Joni Oldholff and her son Sam are grateful for the support of their community as they self-isolate in their Esquimalt home. (Courtesy of Joni Oldhoff)                                Joni Oldholff and her son Sam are grateful for the support of their community as they self-isolate in their Esquimalt home. (Courtesy of Joni Oldhoff)

Joni Oldholff and her son Sam are grateful for the support of their community as they self-isolate in their Esquimalt home. (Courtesy of Joni Oldhoff) Joni Oldholff and her son Sam are grateful for the support of their community as they self-isolate in their Esquimalt home. (Courtesy of Joni Oldhoff)

Greater Victoria residents find compassion and community amid COVID-19 isolation

People are helping one another during coronavirus pandemic

Victoria residents are finding new ways to build community amid social distancing and isolation protocols implemented in response to the COVID-19 pandemic.

As of Tuesday, B.C. has reached 186 cases of the global coronavirus, including seven deaths. Around the province and country, community centres, restaurants, businesses and schools are partially or fully closed as the public heeds government recommendations to eliminate gatherings and self-isolate.

And while many Victorians are working from home and choosing to stay away from public spaces, a new type of community is forming in the face of global uncertainty. A Facebook group called COVID-19 Coming Together has nearly 5,500 members and includes dozens of requests and offers for help – everything from a coffee maker, diaper cream and financial advice to vet bills, grocery deliveries and virtual guided meditations.

READ ALSO: COVID-19: What’s open and closed in B.C. as a result of the novel coronavirus

Joni Oldhoff is in self-isolation with her four-year-old son, who has respiratory issues that could increase his risk of serious illness. After her coffee maker broke, Oldhoff posted to see if anyone had an extra, joking that it would be difficult to get through isolation without it.

She can’t believe how many people reached out, not just to offer coffee, but all sorts of help.

“I’ve had offers for coffee makers and espresso machines,” she said. “There are so many offers, it’s been so, so heartwarming to witness.”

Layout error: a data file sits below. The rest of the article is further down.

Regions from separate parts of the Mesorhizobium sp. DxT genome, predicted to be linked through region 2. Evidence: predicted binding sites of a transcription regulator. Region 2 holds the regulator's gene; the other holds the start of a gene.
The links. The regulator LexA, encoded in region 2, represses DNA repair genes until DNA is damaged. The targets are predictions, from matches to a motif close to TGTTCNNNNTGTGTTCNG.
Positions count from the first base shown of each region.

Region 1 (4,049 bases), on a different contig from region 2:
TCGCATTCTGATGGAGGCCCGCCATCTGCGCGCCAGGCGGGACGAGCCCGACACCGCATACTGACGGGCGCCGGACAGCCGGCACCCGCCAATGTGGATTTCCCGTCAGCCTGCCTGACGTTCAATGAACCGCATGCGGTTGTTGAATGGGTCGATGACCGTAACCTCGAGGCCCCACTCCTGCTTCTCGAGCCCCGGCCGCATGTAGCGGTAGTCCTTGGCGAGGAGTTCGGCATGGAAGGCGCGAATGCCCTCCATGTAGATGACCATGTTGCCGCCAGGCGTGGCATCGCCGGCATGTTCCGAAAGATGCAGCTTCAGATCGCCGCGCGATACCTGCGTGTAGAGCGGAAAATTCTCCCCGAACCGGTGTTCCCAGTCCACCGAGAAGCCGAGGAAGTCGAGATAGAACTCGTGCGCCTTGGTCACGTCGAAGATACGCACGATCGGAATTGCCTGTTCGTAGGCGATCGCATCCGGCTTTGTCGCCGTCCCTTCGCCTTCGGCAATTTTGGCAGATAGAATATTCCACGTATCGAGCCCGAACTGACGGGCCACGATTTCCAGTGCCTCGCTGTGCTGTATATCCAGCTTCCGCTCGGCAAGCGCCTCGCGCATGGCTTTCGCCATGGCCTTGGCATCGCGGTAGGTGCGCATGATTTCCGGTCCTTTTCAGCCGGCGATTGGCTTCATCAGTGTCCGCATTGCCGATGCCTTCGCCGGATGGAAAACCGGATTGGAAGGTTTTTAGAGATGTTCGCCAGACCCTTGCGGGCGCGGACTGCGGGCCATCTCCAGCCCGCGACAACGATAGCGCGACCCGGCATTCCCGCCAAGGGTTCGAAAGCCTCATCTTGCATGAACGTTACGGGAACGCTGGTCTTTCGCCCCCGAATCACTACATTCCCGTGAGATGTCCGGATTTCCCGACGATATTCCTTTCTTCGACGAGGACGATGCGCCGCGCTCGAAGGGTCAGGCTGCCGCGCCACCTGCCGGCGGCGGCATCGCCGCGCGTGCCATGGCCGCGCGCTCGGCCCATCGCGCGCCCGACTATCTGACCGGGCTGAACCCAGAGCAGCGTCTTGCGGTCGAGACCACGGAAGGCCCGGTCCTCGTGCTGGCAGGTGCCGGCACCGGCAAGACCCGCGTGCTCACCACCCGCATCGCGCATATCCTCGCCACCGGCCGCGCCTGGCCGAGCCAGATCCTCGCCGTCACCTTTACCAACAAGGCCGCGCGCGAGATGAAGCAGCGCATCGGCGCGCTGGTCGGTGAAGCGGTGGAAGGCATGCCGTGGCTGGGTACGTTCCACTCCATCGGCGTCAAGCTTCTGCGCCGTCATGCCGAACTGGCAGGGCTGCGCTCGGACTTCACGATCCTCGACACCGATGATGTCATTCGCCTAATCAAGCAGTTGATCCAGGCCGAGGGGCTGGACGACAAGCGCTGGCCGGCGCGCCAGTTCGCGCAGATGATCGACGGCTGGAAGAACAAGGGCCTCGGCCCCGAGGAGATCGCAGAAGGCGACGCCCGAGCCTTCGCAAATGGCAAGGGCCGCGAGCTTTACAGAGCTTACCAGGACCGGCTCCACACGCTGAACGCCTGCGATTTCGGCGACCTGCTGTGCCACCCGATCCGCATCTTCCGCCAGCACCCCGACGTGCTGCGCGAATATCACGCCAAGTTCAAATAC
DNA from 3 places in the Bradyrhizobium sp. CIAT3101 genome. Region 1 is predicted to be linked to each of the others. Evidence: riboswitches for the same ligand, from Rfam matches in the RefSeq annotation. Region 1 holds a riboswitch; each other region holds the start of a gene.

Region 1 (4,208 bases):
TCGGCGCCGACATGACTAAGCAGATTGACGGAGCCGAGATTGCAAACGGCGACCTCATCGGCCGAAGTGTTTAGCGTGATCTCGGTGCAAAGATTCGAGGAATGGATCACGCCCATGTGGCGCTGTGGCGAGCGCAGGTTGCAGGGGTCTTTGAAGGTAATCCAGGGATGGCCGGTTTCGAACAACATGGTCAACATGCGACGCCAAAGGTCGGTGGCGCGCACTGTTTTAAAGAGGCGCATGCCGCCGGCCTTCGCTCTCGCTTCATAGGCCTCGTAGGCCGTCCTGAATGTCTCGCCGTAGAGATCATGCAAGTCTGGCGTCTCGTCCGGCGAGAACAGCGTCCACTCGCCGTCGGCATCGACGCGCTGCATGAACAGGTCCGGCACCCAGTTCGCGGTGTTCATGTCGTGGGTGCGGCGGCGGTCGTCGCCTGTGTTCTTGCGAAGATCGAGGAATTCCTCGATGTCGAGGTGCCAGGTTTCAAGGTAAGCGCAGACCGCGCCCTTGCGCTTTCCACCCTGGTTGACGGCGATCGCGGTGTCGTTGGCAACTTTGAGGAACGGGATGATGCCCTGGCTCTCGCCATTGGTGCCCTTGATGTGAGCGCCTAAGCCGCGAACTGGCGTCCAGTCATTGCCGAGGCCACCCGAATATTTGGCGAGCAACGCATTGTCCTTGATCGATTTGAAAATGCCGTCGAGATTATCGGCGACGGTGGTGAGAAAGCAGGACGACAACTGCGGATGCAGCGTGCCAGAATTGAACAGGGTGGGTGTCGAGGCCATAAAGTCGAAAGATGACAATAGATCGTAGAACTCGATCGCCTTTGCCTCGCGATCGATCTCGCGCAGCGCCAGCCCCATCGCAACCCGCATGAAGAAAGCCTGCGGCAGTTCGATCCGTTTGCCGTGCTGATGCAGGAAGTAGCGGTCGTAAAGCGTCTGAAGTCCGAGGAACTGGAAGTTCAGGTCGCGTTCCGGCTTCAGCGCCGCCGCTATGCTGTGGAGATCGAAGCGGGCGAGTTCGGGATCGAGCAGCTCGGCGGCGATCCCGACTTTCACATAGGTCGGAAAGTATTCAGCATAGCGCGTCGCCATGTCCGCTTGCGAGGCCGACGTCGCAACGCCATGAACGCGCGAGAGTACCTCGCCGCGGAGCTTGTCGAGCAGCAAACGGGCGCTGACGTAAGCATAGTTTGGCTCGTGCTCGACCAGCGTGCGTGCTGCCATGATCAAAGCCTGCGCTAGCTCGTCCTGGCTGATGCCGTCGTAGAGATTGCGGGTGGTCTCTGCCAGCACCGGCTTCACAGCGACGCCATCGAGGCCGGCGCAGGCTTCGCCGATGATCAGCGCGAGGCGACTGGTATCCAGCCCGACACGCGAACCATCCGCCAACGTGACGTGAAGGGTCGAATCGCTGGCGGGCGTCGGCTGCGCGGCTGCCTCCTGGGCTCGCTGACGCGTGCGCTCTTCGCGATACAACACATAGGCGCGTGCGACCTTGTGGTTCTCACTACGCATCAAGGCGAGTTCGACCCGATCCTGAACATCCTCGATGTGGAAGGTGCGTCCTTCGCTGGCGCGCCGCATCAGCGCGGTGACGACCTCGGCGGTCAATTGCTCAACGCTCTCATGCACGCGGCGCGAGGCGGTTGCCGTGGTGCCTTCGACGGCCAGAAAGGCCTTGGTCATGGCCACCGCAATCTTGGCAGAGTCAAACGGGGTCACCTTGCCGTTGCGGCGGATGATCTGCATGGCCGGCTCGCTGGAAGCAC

A neighbour dropped off gardening supplies so she and her son could do some gardening on the balcony, and a French press is being dropped off at her Esquimalt home this week.

“It’s scary but at the same time, I am feeling really positive,” Oldhoff said. “I feel like a lot of this is giving everyone an opportunity to stop and slow down in their lives and focus on what matters. It’s really showing us the strength of community.”

Helen McCall, who owns a Victoria-based commercial cleaning business, said community is everything, especially in times of crisis.

She doesn’t have endless supplies, but McCall is bringing hospital-grade disinfectant concentrate to the most vulnerable members of the community.

“Some of the people who need it the most can’t get here,” she said. “The people who need it the most are the people who are self-isolating. As of now, I’m perfectly healthy, I have a car and I’m happy to help.”

READ ALSO: Canada to close borders to most foreigners, but not to U.S., to slow spread of COVID-19

Camosun College student Raven Fawkes has been using her time away from school (Camosun moved to online courses last week) to help fill a need for clothing donations.

After seeing that Our Place Society had a critical need for clothing donations, Fawkes started collecting, but once the pandemic became more critical, she decided to post in the COVID-19 Facebook group too.

On Monday night, Fawkes and her partner picked up clothing from 17 households, and they plan to do another round next week.

“I’ve got a little more space in my life to help out right now,” she said. “And maybe there’s a little bit of momentum with this, where the community is realizing that we really need to reach out and connect and I think it’s a good time to use that momentum.”

Victoria meditation teacher Morgana Braveraven was surprised by the response she received when she asked if anyone was interested in free, virtual guided meditation.

“COVID-19 has caused us all a lot of fear and anxiety,” she said in a Facebook message. “We have never experienced such a thing as this and we need tools to get through this crisis as healthy and calm as we can.

“We are not alone in this crisis – we are in it as a community, and as a community member who has a skill and tool that can help, I am happy to offer it to whom so ever may need it.”

Braveraven’s online classes can be accessed through her studio’s Facebook page Laughing Buddha Studio.

READ ALSO: Border closures, mandatory screening up for discussion amid COVID-19, Trudeau says



nina.grossman@blackpress.ca

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